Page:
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Istratii, Romina (2023) 'Domestic Violence, Religion and Migration.' In: Rowlands, Anna and Fiddian-Qasmiyeh, Elena, (eds.), Oxford Handbook of Religion and Contemporary Migration. Oxford: Oxford University Press.

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Abstract

The effects of religious beliefs in the domestic violence experience of migrant communities has been increasingly documented in recent years. The current chapter aims to delineate the nuanced relationship between domestic violence, faith and migration by discussing the available evidence and extracting key implications on appropriate faith-sensitive interventions. It proceeds with a decolonial reflexivity, recognising that most research on domestic violence and religion emanated historically from western societies, specifically the US and Canada, and has been guided primarily by Anglo-American definitions and theorisations of religion and domestic violence, which can be limiting or inappropriate in non-western tradition-oriented religious societies and their international diaspora and migrant communities. The need to embed religious belief systems in the cultural contexts of their historical development multi-dimensionally and to move towards more transboundary, culturally-embedded, multilingually aware and theologically informed approaches is stressed as a means to researching domestic violence and designing faith-sensitive interventions cross-culturally.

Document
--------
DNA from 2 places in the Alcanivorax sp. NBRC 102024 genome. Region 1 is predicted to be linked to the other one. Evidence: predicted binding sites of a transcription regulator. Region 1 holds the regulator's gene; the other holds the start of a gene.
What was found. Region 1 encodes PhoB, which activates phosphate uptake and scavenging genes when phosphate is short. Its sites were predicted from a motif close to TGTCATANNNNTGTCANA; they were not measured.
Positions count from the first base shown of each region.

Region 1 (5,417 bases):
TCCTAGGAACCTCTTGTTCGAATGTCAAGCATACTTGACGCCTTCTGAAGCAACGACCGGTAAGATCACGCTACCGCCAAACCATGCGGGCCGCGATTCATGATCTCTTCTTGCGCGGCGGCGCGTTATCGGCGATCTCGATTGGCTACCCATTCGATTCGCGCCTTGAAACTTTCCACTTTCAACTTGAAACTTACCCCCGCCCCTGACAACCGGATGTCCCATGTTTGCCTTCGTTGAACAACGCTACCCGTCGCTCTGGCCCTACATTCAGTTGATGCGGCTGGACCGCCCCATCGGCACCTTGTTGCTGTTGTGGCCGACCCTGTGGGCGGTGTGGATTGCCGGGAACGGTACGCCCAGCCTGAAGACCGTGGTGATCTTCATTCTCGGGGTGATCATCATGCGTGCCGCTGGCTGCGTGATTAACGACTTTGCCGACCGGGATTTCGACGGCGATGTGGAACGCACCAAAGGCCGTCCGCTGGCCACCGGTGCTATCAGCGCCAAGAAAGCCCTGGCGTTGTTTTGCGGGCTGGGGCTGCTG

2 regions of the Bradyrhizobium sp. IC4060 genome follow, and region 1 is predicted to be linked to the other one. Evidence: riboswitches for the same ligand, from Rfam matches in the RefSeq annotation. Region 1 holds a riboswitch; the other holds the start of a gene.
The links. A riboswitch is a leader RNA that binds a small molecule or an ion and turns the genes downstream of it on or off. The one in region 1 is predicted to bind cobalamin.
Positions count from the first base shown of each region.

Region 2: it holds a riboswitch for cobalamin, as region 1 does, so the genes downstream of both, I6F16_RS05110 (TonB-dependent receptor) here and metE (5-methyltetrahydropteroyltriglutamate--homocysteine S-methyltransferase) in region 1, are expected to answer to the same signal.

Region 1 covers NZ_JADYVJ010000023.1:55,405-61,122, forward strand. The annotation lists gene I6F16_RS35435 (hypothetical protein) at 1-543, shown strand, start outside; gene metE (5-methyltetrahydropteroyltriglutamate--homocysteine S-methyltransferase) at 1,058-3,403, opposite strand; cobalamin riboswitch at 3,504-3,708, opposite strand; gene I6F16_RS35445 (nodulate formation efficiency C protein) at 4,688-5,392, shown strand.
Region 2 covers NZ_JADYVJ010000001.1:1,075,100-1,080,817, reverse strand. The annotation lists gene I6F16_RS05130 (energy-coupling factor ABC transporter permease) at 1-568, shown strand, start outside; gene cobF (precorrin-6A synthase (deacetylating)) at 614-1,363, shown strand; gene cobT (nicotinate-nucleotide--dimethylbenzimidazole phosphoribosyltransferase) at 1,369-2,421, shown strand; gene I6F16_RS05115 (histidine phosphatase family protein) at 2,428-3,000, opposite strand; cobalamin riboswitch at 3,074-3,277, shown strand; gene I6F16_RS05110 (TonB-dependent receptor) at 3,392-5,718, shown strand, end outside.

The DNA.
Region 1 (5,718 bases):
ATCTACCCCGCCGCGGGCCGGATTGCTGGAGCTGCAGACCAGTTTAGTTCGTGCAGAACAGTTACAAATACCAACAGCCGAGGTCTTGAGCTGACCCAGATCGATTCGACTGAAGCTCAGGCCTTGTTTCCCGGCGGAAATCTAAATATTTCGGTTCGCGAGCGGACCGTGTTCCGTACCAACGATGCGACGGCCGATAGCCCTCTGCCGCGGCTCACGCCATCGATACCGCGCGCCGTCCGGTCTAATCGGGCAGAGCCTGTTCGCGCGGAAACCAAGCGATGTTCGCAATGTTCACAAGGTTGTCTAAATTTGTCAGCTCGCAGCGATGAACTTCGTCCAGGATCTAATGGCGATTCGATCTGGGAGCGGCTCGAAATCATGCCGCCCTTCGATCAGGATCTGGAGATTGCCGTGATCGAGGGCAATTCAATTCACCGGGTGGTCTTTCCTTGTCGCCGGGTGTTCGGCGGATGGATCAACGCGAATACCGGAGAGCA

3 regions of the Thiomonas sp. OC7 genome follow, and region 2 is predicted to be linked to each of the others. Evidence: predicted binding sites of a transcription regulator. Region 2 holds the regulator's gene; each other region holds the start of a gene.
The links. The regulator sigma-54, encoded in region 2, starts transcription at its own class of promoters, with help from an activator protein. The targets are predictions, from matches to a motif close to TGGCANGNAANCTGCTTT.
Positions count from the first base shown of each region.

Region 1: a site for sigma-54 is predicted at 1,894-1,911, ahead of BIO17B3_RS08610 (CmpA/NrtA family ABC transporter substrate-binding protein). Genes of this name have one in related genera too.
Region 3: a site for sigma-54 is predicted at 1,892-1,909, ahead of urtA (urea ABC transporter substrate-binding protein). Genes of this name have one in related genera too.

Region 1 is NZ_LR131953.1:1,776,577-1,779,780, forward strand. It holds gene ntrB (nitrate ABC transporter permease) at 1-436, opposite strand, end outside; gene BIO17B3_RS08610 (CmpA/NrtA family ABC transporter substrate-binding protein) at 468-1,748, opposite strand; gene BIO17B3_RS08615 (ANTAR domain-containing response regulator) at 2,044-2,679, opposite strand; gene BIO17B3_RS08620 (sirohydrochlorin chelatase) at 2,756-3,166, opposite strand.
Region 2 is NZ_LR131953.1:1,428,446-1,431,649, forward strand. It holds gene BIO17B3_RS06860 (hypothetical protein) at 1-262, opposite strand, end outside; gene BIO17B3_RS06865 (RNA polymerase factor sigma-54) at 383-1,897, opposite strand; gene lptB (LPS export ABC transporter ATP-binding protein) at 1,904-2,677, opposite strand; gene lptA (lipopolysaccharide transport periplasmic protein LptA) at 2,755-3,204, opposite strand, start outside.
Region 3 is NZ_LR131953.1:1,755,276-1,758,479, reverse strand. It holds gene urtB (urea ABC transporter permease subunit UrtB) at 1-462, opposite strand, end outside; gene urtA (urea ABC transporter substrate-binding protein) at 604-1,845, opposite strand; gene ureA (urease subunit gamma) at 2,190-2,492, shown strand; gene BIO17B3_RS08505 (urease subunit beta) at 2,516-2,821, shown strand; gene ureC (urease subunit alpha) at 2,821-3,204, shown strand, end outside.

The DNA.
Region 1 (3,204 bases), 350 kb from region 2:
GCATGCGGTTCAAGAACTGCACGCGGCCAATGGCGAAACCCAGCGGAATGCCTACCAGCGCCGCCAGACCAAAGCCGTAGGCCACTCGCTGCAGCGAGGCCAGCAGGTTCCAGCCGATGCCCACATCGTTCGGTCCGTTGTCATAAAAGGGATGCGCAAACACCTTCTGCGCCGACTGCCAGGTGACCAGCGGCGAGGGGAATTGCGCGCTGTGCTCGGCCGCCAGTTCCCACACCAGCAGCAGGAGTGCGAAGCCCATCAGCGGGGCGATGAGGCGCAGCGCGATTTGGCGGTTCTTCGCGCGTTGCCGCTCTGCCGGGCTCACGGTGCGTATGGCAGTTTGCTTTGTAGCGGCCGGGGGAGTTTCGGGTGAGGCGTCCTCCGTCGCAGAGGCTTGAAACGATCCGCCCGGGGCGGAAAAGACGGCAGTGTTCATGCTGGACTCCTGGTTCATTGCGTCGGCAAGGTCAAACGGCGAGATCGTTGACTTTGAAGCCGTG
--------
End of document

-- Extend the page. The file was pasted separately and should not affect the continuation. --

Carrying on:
Item Type: Book Chapters
Keywords: domestic violence, intimate partner violence, religion, spirituality, migration, theological traditions, cultural sensitivity, epistemological decolonisation, faith-sensitive interventions, religious psychotherapy
SOAS Departments & Centres: Departments and Subunits > Department of Development Studies
Departments and Subunits > School of History, Religions & Philosophies
Departments and Subunits > Interdisciplinary Studies > Centre for Gender Studies
ISBN: 9780190076511
DOI (Digital Object Identifier): https://doi.org/10.1093/oxfordhb/9780190076511.013.25
Date Deposited: 03 Feb 2023 08:52
URI: https://eprints.soas.ac.uk/id/eprint/38694

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